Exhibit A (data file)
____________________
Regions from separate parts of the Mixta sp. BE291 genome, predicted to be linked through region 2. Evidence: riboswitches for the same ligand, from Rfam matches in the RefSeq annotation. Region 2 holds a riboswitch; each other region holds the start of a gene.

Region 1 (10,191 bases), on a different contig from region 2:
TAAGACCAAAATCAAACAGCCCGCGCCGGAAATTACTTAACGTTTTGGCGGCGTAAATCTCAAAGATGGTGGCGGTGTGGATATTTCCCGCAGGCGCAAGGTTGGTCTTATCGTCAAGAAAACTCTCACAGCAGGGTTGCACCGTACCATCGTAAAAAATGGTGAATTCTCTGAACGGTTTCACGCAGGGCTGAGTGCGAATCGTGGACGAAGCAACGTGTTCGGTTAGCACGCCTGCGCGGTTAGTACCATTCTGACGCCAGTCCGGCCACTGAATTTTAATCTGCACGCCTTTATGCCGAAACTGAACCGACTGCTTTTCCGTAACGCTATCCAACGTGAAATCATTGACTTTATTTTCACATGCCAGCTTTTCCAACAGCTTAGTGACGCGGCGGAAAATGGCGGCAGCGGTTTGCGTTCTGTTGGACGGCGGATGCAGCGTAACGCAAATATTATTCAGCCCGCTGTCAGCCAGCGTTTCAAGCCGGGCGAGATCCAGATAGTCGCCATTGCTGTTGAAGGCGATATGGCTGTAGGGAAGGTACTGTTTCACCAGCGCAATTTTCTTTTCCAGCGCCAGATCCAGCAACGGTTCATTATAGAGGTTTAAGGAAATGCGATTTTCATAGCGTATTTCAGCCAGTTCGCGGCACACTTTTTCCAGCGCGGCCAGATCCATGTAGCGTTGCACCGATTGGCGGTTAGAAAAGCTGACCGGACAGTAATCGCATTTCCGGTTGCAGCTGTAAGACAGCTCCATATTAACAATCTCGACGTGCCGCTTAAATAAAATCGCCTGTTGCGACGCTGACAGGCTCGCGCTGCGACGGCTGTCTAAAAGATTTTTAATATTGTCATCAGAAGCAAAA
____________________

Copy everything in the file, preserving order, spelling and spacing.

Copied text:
Regions from separate parts of the Mixta sp. BE291 genome, predicted to be linked through region 2. Evidence: riboswitches for the same ligand, from Rfam matches in the RefSeq annotation. Region 2 holds a riboswitch; each other region holds the start of a gene.

Region 1 (10,191 bases), on a different contig from region 2:
TAAGACCAAAATCAAACAGCCCGCGCCGGAAATTACTTAACGTTTTGGCGGCGTAAATCTCAAAGATGGTGGCGGTGTGGATATTTCCCGCAGGCGCAAGGTTGGTCTTATCGTCAAGAAAACTCTCACAGCAGGGTTGCACCGTACCATCGTAAAAAATGGTGAATTCTCTGAACGGTTTCACGCAGGGCTGAGTGCGAATCGTGGACGAAGCAACGTGTTCGGTTAGCACGCCTGCGCGGTTAGTACCATTCTGACGCCAGTCCGGCCACTGAATTTTAATCTGCACGCCTTTATGCCGAAACTGAACCGACTGCTTTTCCGTAACGCTATCCAACGTGAAATCATTGACTTTATTTTCACATGCCAGCTTTTCCAACAGCTTAGTGACGCGGCGGAAAATGGCGGCAGCGGTTTGCGTTCTGTTGGACGGCGGATGCAGCGTAACGCAAATATTATTCAGCCCGCTGTCAGCCAGCGTTTCAAGCCGGGCGAGATCCAGATAGTCGCCATTGCTGTTGAAGGCGATATGGCTGTAGGGAAGGTACTGTTTCACCAGCGCAATTTTCTTTTCCAGCGCCAGATCCAGCAACGGTTCATTATAGAGGTTTAAGGAAATGCGATTTTCATAGCGTATTTCAGCCAGTTCGCGGCACACTTTTTCCAGCGCGGCCAGATCCATGTAGCGTTGCACCGATTGGCGGTTAGAAAAGCTGACCGGACAGTAATCGCATTTCCGGTTGCAGCTGTAAGACAGCTCCATATTAACAATCTCGACGTGCCGCTTAAATAAAATCGCCTGTTGCGACGCTGACAGGCTCGCGCTGCGACGGCTGTCTAAAAGATTTTTAATATTGTCATCAGAAGCAAAA